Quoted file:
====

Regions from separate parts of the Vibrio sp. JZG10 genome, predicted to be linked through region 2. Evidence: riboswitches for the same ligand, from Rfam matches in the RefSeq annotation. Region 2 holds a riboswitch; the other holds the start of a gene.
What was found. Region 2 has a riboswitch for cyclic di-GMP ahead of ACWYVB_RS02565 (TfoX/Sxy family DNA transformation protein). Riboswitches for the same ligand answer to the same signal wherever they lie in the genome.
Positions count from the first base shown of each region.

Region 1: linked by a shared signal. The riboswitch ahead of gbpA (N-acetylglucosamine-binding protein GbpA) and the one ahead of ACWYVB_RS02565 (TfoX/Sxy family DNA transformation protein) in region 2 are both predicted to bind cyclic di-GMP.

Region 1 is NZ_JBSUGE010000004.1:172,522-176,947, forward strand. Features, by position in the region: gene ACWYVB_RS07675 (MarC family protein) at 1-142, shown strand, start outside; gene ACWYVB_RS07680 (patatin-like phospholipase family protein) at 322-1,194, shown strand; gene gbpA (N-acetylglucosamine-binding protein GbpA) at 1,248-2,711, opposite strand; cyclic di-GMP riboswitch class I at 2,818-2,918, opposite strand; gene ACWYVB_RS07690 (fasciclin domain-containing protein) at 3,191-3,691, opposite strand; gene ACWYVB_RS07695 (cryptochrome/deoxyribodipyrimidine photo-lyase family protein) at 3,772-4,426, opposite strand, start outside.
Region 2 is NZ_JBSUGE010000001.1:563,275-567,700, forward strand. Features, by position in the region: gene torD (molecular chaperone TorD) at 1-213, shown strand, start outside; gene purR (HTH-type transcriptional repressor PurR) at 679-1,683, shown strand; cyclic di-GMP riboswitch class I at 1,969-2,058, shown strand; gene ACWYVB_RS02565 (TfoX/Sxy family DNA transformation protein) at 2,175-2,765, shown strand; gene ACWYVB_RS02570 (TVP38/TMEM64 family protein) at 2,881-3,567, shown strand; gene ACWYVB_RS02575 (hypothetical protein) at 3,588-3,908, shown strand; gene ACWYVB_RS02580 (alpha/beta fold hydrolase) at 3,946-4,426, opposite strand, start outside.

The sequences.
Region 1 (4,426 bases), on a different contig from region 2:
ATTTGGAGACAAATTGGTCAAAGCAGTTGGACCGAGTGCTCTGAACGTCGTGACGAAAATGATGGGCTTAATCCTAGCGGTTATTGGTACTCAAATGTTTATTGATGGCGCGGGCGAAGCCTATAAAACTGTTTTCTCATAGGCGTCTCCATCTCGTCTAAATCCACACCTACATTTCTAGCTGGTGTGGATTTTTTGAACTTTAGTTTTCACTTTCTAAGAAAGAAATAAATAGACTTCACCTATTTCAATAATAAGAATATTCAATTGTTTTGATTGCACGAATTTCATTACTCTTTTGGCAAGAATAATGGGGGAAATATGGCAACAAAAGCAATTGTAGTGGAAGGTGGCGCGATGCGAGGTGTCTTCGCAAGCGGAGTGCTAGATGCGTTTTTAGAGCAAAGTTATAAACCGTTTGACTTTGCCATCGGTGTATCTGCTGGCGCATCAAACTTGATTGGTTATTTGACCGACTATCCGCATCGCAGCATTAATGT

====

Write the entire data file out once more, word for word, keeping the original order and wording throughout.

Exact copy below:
Regions from separate parts of the Vibrio sp. JZG10 genome, predicted to be linked through region 2. Evidence: riboswitches for the same ligand, from Rfam matches in the RefSeq annotation. Region 2 holds a riboswitch; the other holds the start of a gene.
What was found. Region 2 has a riboswitch for cyclic di-GMP ahead of ACWYVB_RS02565 (TfoX/Sxy family DNA transformation protein). Riboswitches for the same ligand answer to the same signal wherever they lie in the genome.
Positions count from the first base shown of each region.

Region 1: linked by a shared signal. The riboswitch ahead of gbpA (N-acetylglucosamine-binding protein GbpA) and the one ahead of ACWYVB_RS02565 (TfoX/Sxy family DNA transformation protein) in region 2 are both predicted to bind cyclic di-GMP.

Region 1 is NZ_JBSUGE010000004.1:172,522-176,947, forward strand. Features, by position in the region: gene ACWYVB_RS07675 (MarC family protein) at 1-142, shown strand, start outside; gene ACWYVB_RS07680 (patatin-like phospholipase family protein) at 322-1,194, shown strand; gene gbpA (N-acetylglucosamine-binding protein GbpA) at 1,248-2,711, opposite strand; cyclic di-GMP riboswitch class I at 2,818-2,918, opposite strand; gene ACWYVB_RS07690 (fasciclin domain-containing protein) at 3,191-3,691, opposite strand; gene ACWYVB_RS07695 (cryptochrome/deoxyribodipyrimidine photo-lyase family protein) at 3,772-4,426, opposite strand, start outside.
Region 2 is NZ_JBSUGE010000001.1:563,275-567,700, forward strand. Features, by position in the region: gene torD (molecular chaperone TorD) at 1-213, shown strand, start outside; gene purR (HTH-type transcriptional repressor PurR) at 679-1,683, shown strand; cyclic di-GMP riboswitch class I at 1,969-2,058, shown strand; gene ACWYVB_RS02565 (TfoX/Sxy family DNA transformation protein) at 2,175-2,765, shown strand; gene ACWYVB_RS02570 (TVP38/TMEM64 family protein) at 2,881-3,567, shown strand; gene ACWYVB_RS02575 (hypothetical protein) at 3,588-3,908, shown strand; gene ACWYVB_RS02580 (alpha/beta fold hydrolase) at 3,946-4,426, opposite strand, start outside.

The sequences.
Region 1 (4,426 bases), on a different contig from region 2:
ATTTGGAGACAAATTGGTCAAAGCAGTTGGACCGAGTGCTCTGAACGTCGTGACGAAAATGATGGGCTTAATCCTAGCGGTTATTGGTACTCAAATGTTTATTGATGGCGCGGGCGAAGCCTATAAAACTGTTTTCTCATAGGCGTCTCCATCTCGTCTAAATCCACACCTACATTTCTAGCTGGTGTGGATTTTTTGAACTTTAGTTTTCACTTTCTAAGAAAGAAATAAATAGACTTCACCTATTTCAATAATAAGAATATTCAATTGTTTTGATTGCACGAATTTCATTACTCTTTTGGCAAGAATAATGGGGGAAATATGGCAACAAAAGCAATTGTAGTGGAAGGTGGCGCGATGCGAGGTGTCTTCGCAAGCGGAGTGCTAGATGCGTTTTTAGAGCAAAGTTATAAACCGTTTGACTTTGCCATCGGTGTATCTGCTGGCGCATCAAACTTGATTGGTTATTTGACCGACTATCCGCATCGCAGCATTAATGT